London's "Evening Standard" has lost GBP11m for the second year in a row, "Press Gazette" reports. There is some room for optimism. Overall revenue was up slightly in the last year, by 2%, and digital revenues were up 29%.
The Ozone Project is partnering with the OpenX programmatic ad exchange. "The Drum" reveals that the Ozone newspapers, including "The Guardian," "Reach," "News UK" and "Telegraph" titles, are hoping to open up their premium inventory to a wider network of advertisers with the new partnership.
Starbucks has ended its 19-year relationship with Manning Gottlieb OMD and has handed its GBP2.5m-a-year media-planning and -buying account to Havas Group Media, "Campaign" writes.
MPs have criticised "The Jeremy Kyle Show" for operating as if it were in the Roman Colosseum, "The Guardian" reports. The MPs have launched an inquiry into reality television following a participant from the show taking his own life after reportedly failing a lie detector test.
The Law Commission will conduct a review of current laws that could lead to victims of revenge porn being granted anonymity when pressing charges as well as creating new punishments for cyber-flashing, where people are sent unsolicited rude photographs. The Independent also says a new law could be drawn up to tackle the problem of people adding someone else's face to porn images.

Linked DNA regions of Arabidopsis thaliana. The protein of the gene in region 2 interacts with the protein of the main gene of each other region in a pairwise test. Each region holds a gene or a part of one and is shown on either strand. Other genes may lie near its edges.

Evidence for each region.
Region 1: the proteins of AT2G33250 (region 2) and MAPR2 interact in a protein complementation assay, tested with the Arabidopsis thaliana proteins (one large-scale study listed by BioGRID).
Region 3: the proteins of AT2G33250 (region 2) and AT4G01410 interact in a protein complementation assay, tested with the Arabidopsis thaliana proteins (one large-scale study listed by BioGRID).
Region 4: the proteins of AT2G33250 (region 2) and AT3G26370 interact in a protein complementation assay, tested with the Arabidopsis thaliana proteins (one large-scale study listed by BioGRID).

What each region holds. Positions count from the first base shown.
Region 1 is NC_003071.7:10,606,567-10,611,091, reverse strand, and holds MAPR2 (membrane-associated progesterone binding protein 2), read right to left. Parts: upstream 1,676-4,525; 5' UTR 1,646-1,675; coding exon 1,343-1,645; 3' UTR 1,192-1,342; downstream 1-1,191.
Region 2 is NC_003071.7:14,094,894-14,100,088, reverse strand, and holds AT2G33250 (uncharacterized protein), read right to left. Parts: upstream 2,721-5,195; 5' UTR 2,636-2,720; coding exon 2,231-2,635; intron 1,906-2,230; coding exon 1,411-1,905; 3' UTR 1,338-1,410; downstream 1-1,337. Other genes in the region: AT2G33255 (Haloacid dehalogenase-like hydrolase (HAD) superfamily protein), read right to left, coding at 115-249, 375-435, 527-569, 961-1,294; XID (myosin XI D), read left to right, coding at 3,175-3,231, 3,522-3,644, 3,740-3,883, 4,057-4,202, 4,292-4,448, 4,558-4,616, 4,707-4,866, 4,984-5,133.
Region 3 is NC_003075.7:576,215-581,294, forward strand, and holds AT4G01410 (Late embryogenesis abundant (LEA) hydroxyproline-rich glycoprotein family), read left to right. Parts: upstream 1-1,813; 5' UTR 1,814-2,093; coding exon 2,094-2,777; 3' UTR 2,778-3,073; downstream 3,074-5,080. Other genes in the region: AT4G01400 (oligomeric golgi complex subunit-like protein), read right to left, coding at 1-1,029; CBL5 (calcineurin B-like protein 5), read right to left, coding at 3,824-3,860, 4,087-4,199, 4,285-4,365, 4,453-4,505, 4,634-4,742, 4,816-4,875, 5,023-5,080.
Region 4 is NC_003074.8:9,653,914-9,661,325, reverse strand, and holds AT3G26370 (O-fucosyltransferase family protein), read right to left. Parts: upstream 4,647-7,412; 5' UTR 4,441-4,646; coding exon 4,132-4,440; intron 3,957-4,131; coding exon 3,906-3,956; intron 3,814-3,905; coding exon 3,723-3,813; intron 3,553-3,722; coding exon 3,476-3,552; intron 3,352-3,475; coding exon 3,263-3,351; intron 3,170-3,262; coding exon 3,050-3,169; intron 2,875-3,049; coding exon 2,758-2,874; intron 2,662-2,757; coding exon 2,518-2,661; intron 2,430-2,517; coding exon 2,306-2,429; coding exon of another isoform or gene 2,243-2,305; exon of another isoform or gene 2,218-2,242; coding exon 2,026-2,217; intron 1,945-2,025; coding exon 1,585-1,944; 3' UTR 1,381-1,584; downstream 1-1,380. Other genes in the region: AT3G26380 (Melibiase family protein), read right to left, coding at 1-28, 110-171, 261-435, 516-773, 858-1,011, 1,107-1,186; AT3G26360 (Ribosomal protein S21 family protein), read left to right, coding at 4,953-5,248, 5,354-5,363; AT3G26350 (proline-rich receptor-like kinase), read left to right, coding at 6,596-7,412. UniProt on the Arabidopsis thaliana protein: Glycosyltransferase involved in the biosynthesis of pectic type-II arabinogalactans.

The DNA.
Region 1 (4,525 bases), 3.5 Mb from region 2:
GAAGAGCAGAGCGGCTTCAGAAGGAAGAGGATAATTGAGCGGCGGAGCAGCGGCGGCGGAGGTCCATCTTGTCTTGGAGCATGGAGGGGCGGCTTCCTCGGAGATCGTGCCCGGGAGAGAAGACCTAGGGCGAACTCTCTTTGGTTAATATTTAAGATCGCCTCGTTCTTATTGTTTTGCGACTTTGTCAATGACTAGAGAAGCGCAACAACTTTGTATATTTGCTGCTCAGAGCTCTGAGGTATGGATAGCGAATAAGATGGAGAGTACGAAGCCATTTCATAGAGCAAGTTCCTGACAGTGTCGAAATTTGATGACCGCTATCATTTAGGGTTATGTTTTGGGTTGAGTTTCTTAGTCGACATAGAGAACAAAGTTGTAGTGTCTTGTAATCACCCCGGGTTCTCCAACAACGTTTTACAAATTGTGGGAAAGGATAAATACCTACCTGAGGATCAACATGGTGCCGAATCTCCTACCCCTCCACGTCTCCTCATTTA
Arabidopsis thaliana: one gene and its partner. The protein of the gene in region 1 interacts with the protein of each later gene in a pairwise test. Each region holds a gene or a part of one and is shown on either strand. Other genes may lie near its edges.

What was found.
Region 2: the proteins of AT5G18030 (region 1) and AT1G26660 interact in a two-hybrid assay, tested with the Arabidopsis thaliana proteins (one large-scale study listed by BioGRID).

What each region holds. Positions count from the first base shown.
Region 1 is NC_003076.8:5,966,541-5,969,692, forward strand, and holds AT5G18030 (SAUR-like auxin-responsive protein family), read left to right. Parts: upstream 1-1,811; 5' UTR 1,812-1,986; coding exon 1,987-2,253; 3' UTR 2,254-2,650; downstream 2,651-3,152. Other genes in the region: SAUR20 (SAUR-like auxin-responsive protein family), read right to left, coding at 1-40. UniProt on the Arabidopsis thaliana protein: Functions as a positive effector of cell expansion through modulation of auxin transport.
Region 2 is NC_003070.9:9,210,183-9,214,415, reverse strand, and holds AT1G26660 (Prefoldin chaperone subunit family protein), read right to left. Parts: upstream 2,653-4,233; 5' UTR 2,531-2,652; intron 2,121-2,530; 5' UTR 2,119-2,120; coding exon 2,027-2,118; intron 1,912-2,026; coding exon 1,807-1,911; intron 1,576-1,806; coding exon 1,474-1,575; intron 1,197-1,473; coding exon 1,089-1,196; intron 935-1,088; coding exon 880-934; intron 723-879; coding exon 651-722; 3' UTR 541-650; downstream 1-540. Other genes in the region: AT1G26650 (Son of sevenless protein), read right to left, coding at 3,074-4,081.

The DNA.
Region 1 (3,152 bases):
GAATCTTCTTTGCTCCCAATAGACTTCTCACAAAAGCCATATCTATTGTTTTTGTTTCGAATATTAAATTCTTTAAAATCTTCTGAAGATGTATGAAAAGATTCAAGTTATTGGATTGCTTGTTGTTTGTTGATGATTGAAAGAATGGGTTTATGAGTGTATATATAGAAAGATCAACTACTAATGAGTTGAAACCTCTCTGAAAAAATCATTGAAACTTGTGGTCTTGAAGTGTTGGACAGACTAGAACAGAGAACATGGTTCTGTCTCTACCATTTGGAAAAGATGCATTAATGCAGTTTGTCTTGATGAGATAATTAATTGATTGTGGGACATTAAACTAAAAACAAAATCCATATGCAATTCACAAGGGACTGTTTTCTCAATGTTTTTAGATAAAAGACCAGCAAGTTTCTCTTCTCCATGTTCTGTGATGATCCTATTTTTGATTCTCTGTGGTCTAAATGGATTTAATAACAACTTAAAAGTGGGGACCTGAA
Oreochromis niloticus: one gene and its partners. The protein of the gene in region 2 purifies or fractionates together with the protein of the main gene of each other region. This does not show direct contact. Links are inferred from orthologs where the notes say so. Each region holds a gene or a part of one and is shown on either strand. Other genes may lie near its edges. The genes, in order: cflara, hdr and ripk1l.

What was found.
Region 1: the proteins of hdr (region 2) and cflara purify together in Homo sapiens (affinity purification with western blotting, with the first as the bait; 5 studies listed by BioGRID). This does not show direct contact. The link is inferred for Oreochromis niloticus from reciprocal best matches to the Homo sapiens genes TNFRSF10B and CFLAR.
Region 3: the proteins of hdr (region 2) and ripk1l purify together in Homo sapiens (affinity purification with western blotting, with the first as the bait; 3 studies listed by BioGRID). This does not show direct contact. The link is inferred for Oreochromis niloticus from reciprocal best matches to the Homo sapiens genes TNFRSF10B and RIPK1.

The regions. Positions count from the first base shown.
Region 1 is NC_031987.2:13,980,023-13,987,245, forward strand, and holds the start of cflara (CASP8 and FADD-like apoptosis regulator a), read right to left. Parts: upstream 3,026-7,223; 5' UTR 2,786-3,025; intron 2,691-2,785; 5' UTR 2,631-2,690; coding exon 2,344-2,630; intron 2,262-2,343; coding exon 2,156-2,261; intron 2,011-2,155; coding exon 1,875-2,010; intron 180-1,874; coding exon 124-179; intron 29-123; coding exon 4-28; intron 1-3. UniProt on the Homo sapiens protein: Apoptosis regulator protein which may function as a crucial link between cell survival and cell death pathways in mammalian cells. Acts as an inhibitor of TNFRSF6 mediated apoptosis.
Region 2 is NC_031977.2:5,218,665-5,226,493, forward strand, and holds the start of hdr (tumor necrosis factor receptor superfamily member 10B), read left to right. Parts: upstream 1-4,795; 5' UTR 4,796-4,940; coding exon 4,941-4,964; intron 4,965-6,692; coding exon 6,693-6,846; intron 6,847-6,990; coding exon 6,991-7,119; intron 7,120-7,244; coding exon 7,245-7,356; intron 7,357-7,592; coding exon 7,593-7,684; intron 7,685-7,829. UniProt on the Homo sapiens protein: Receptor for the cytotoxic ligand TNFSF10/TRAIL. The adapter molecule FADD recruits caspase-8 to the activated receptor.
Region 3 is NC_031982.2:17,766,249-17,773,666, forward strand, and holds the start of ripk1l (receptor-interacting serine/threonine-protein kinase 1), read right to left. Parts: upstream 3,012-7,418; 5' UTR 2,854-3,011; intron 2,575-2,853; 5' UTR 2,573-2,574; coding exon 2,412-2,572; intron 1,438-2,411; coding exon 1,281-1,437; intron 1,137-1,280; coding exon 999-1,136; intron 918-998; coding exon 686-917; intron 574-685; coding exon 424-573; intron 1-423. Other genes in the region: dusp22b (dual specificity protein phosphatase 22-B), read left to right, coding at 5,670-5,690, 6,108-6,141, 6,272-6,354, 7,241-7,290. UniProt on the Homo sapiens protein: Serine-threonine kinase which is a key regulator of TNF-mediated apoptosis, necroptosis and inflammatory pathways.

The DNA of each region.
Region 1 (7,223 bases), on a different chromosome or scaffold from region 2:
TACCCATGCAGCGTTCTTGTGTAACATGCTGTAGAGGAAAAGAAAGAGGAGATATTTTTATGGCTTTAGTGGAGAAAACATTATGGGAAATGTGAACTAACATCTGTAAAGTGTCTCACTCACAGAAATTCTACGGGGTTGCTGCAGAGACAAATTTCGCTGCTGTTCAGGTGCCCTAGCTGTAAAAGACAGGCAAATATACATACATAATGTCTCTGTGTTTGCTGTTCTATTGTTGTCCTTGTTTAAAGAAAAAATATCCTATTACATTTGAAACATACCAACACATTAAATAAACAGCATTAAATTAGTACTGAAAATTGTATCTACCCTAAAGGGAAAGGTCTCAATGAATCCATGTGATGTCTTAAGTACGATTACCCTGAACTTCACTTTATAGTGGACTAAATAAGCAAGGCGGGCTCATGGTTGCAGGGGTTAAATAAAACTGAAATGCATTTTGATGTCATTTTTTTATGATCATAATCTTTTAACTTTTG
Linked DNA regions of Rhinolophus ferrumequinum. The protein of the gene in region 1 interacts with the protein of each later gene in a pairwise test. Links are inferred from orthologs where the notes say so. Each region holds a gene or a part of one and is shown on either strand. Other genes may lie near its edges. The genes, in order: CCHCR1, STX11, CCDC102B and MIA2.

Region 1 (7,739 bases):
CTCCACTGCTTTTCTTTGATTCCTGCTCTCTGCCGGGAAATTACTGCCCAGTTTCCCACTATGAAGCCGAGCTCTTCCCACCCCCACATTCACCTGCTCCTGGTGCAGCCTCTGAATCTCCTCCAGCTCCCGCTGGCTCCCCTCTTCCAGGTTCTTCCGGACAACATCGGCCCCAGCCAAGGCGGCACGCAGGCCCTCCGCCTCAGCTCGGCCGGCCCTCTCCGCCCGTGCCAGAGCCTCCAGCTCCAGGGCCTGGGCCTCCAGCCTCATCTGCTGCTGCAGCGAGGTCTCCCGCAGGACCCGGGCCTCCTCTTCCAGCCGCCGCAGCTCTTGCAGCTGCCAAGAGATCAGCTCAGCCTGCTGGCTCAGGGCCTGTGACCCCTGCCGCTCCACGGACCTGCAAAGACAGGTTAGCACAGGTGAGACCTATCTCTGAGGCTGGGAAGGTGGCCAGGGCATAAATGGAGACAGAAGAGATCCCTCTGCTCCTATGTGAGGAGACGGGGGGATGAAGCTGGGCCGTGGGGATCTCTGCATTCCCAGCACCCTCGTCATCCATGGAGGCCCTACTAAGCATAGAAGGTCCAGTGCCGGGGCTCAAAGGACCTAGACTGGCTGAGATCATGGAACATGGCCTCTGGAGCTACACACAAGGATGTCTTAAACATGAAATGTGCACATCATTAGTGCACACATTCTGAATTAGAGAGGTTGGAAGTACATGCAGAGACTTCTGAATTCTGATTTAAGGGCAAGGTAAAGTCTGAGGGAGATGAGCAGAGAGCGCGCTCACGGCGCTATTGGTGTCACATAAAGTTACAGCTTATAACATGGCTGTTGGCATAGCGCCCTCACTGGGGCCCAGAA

Three in four journalists are worried about the future of their profession, according to new research in "Press Gazette."
The age-old problem of getting a black cab to go "south of the river" at the end of the night could resurface, according to "Wired." A new update to Uber reveals, for the first time, where a customer hailing a ride wants to go. This could make some people struggle to get a cab to some postcode areas, the site suggests.
Home Secretary Sajid Javid has criticised social media platforms for pressing ahead for plans to encrypt their platforms, which he says will put children in danger of online sex abuse, "The Telegraph" writes.
The journalist who helped break the Cambridge Analytica story, Carole Cadwalladr, has vowed to fight a threat of legal action from Arron Banks, who funded the Leave.EU campaign. "Press Gazette" reveals that Banks has been angered over allegations of how he is funded.
Sir Nick Clegg is on a roll. Fresh from insisting there was no Russian interference in Brexit via fake news on Facebook, he is now urging regulators to drop their calls for the social media giant to be broken up and instead unite to fight Chinese censorship of the internet, "The Telegraph" writes.